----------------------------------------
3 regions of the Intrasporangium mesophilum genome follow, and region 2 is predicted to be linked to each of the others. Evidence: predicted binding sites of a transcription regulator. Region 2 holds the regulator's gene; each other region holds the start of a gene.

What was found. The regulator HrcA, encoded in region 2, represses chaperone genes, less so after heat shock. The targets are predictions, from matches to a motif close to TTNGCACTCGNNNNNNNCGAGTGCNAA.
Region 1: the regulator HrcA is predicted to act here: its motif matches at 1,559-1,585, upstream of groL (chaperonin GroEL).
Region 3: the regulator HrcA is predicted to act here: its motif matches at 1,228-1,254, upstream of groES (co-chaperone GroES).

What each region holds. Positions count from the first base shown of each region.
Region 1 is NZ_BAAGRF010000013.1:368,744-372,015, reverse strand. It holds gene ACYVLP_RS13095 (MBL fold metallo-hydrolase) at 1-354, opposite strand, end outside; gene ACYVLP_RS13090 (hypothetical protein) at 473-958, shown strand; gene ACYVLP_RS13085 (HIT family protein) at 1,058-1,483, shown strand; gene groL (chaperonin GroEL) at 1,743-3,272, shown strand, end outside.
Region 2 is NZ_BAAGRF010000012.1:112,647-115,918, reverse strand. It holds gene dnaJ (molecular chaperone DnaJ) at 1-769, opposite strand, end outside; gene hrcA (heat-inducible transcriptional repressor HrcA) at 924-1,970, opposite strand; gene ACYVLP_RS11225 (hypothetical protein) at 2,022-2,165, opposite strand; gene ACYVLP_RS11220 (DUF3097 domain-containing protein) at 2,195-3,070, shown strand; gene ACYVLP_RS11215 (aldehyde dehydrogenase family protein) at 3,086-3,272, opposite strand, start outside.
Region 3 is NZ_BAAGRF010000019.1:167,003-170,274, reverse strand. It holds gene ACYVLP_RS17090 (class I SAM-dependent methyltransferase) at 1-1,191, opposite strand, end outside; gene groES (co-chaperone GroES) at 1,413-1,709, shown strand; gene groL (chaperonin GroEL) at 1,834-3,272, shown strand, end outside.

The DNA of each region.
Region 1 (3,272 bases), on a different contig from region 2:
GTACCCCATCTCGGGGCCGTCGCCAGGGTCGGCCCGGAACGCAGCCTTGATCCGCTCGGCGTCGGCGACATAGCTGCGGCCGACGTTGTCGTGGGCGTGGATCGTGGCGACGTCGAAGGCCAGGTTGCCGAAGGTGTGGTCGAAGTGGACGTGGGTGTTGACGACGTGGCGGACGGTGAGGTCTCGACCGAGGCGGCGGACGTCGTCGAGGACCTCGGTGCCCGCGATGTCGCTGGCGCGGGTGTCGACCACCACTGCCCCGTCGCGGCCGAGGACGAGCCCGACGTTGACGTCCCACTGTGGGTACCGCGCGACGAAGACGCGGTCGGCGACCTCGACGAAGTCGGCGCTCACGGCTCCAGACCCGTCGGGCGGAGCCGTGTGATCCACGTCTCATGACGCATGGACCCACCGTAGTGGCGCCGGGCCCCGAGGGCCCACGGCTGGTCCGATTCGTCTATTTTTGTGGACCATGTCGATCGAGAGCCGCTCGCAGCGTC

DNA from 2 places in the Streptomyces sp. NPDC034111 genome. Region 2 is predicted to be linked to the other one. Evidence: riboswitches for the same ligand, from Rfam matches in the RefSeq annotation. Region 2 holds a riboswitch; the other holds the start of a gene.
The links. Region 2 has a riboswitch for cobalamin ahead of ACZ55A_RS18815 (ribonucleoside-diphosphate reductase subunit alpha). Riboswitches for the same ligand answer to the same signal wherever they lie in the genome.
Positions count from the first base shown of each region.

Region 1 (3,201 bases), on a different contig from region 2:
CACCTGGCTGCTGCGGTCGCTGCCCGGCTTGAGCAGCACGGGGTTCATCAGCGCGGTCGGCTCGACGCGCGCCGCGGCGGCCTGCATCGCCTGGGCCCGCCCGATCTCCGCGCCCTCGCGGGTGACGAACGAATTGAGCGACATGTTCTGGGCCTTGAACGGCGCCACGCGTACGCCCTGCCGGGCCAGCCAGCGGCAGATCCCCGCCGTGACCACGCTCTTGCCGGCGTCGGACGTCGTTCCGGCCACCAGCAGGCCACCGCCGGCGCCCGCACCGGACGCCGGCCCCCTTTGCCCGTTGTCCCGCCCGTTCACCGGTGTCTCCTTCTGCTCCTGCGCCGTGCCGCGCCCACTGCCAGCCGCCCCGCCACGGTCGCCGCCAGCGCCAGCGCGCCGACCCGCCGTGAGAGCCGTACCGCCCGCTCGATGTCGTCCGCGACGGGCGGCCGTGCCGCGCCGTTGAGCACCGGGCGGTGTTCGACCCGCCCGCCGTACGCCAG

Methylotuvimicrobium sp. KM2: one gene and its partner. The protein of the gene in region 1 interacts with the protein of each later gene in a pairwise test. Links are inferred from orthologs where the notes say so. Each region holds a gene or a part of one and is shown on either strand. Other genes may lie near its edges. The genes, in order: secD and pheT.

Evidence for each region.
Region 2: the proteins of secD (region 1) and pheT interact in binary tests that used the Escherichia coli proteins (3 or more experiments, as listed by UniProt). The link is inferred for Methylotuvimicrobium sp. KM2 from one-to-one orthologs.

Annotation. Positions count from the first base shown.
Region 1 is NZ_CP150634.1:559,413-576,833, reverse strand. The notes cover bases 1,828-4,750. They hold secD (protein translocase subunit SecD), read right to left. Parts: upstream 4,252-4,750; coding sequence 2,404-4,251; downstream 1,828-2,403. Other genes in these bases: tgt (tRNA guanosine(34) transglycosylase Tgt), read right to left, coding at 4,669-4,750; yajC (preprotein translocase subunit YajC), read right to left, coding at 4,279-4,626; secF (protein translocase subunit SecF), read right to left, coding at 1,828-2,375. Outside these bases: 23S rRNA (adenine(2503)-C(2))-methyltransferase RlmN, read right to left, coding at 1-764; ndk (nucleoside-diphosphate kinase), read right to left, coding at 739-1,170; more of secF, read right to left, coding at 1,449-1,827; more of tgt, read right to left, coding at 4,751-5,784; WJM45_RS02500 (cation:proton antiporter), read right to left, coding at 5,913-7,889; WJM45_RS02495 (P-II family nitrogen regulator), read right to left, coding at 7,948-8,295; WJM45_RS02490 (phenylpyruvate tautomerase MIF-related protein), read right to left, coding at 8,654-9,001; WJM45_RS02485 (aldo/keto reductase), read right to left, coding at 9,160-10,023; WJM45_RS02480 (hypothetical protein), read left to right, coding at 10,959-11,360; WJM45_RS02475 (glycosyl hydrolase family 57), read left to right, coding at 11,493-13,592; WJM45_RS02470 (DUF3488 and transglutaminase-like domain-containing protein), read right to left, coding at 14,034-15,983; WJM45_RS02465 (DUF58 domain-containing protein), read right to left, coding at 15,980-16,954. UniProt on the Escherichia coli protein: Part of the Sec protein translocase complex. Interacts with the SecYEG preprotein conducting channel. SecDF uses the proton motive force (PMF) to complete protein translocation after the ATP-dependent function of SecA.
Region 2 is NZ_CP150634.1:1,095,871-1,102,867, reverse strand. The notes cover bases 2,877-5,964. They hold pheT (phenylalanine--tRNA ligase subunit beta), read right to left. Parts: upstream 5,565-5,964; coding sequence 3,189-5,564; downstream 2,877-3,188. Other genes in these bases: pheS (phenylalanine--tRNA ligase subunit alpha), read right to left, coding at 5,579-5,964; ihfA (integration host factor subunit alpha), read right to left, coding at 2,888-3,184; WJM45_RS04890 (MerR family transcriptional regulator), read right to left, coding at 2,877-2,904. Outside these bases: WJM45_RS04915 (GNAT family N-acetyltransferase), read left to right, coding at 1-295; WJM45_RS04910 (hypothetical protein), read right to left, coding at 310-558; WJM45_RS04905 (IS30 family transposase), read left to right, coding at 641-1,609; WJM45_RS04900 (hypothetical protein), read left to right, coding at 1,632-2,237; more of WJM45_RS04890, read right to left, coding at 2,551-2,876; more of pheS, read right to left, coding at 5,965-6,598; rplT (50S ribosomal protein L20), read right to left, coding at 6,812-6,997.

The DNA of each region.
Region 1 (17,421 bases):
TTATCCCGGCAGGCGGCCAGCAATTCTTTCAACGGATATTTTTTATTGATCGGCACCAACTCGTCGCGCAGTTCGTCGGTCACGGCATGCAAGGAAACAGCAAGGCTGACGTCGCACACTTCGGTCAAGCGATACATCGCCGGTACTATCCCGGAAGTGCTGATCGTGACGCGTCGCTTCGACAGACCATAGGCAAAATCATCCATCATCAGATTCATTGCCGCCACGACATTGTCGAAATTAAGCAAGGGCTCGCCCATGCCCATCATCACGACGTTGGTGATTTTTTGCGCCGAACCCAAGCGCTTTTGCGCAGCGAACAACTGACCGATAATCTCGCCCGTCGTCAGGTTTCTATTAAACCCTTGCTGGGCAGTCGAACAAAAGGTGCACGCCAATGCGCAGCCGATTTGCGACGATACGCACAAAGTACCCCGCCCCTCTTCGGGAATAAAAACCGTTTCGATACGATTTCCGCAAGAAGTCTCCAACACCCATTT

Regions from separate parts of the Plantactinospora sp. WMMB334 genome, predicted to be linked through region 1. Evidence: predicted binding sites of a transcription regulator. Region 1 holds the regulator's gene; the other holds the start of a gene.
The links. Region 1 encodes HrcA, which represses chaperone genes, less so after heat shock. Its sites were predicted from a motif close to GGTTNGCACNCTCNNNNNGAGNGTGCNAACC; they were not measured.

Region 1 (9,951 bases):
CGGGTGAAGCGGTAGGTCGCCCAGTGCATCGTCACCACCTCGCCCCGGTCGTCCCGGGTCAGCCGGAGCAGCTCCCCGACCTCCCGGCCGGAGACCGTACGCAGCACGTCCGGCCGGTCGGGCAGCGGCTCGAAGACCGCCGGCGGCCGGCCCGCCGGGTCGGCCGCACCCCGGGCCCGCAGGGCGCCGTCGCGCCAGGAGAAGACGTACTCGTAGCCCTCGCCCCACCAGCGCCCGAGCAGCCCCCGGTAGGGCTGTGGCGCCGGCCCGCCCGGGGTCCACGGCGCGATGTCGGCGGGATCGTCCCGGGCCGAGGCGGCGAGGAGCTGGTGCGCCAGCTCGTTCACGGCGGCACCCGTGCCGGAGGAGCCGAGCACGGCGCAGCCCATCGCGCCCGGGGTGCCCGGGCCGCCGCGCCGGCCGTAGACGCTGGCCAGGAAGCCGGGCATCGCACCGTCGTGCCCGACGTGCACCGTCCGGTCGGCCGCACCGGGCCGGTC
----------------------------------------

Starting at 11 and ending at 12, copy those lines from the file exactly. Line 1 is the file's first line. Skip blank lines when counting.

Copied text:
GTACCCCATCTCGGGGCCGTCGCCAGGGTCGGCCCGGAACGCAGCCTTGATCCGCTCGGCGTCGGCGACATAGCTGCGGCCGACGTTGTCGTGGGCGTGGATCGTGGCGACGTCGAAGGCCAGGTTGCCGAAGGTGTGGTCGAAGTGGACGTGGGTGTTGACGACGTGGCGGACGGTGAGGTCTCGACCGAGGCGGCGGACGTCGTCGAGGACCTCGGTGCCCGCGATGTCGCTGGCGCGGGTGTCGACCACCACTGCCCCGTCGCGGCCGAGGACGAGCCCGACGTTGACGTCCCACTGTGGGTACCGCGCGACGAAGACGCGGTCGGCGACCTCGACGAAGTCGGCGCTCACGGCTCCAGACCCGTCGGGCGGAGCCGTGTGATCCACGTCTCATGACGCATGGACCCACCGTAGTGGCGCCGGGCCCCGAGGGCCCACGGCTGGTCCGATTCGTCTATTTTTGTGGACCATGTCGATCGAGAGCCGCTCGCAGCGTC

DNA from 2 places in the Streptomyces sp. NPDC034111 genome. Region 2 is predicted to be linked to the other one. Evidence: riboswitches for the same ligand, from Rfam matches in the RefSeq annotation. Region 2 holds a riboswitch; the other holds the start of a gene.